Let’s take an example program where we will create a multilevel inheritance by interface. One interface extends an interface, that interface extends another interface, and a class implements methods of all interfaces, we can achieve multilevel inheritance by interfaces.

Program source code 4:

package interfacePrograms; 
public interface Continent 
{ 
  void showContinent(); 
 } 
public interface Country 
{ 
  void showCountry(); 
 } 
public interface State 
{ 
  void showState(); 
} 
public class City implements State
{ 
  public void showContinent()
  { 
    System.out.println("Asia"); 
  } 
public void showCountry()
{ 
  System.out.println("India"); 
 } 
public void showState()
{ 
   System.out.println("Jharkhand"); 
 } 
void showCity()
{ 
  System.out.println("Dhanbad"); 
 } 
public static void main(String[] args) 
{ 
  City c = new City(); 
   c.showContinent(); 
   c.showCountry(); 
   c.showState(); 
   c.showCity(); 
  } 
}
Output: 
       Asia 
       India 
       Jharkhand 
       Dhanbad

As you can observe that class City implements interface State. The interface State is inherited from interface Country and Country is inherited from interface Continent.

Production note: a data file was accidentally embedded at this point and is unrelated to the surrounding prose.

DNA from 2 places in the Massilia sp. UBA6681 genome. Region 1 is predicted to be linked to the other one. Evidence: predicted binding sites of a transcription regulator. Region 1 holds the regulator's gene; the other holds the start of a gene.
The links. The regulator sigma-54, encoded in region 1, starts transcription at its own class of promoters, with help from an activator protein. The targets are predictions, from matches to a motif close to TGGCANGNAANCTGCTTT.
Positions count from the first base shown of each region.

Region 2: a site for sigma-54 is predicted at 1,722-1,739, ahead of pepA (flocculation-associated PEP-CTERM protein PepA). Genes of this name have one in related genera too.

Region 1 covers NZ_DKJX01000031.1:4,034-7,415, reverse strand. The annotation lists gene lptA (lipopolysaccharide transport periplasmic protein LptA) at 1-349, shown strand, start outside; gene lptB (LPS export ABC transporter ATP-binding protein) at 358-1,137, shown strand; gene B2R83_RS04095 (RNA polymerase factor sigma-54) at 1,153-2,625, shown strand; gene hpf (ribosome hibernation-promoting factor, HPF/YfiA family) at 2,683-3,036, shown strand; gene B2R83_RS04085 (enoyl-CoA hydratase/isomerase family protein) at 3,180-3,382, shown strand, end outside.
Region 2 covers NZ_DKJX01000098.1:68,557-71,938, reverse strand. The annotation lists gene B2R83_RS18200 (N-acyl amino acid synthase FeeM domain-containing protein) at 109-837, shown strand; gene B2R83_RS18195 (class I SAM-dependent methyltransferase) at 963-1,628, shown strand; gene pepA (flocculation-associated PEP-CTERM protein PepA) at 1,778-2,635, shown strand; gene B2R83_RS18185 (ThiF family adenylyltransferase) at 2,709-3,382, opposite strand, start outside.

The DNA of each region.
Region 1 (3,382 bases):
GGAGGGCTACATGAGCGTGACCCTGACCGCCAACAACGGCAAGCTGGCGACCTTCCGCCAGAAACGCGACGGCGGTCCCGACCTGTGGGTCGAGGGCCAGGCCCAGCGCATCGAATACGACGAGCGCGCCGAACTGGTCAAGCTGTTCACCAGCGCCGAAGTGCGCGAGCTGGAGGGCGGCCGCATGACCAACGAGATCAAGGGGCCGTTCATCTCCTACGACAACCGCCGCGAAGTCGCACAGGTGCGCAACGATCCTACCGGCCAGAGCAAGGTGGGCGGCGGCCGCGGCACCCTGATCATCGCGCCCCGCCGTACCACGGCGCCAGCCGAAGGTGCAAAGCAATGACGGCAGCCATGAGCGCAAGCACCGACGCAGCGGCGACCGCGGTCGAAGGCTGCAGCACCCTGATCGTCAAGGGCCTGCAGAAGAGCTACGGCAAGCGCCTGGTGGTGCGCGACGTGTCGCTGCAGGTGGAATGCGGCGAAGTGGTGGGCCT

A class City also implements Country and Continent interfaces even though they are not explicitly included after the colon in the declaration of class City. The methods of all interfaces have been implemented in class City.

Multiple Inheritance in Java by Interface


When a class implements more than one interface, or an interface extends more than one interface, it is called multiple inheritance. Various forms of multiple inheritance are shown in the following figure.

Various forms multiple inheritance

Let’s create a program to achieve multiple inheritance using multiple interfaces.

Program source code 5:

package multipleInheritancebyInterfaces; 
public interface Home 
{ 
  void homeLoan(); 
 } 
public interface Car 
{ 
  void carLoan(); 
} 
public interface Education 
{ 
  void educationLoan(); 
 } 
public class Loan implements Home, Car, Education 
{ 
// Multiple inheritance using multiple interfaces. 
  public void homeLoan() 
  { 
     System.out.println("Rate of interest on home loan is 8.5%"); 
  } 
public void carLoan()
{ 
   System.out.println("Rate of interest on car loan is 9.25%"); 
 } 
public void educationLoan()
{ 
   System.out.println("Rate of interest on education loan is 10.45%"); 
 } 
public static void main(String[] args) 
{ 
   Loan l = new Loan(); 
    l.homeLoan(); 
    l.carLoan(); 
    l.educationLoan(); 
  } 
}
Output: 
       Rate of interest on home loan is 8.5% 
       Rate of interest on car loan is 9.25%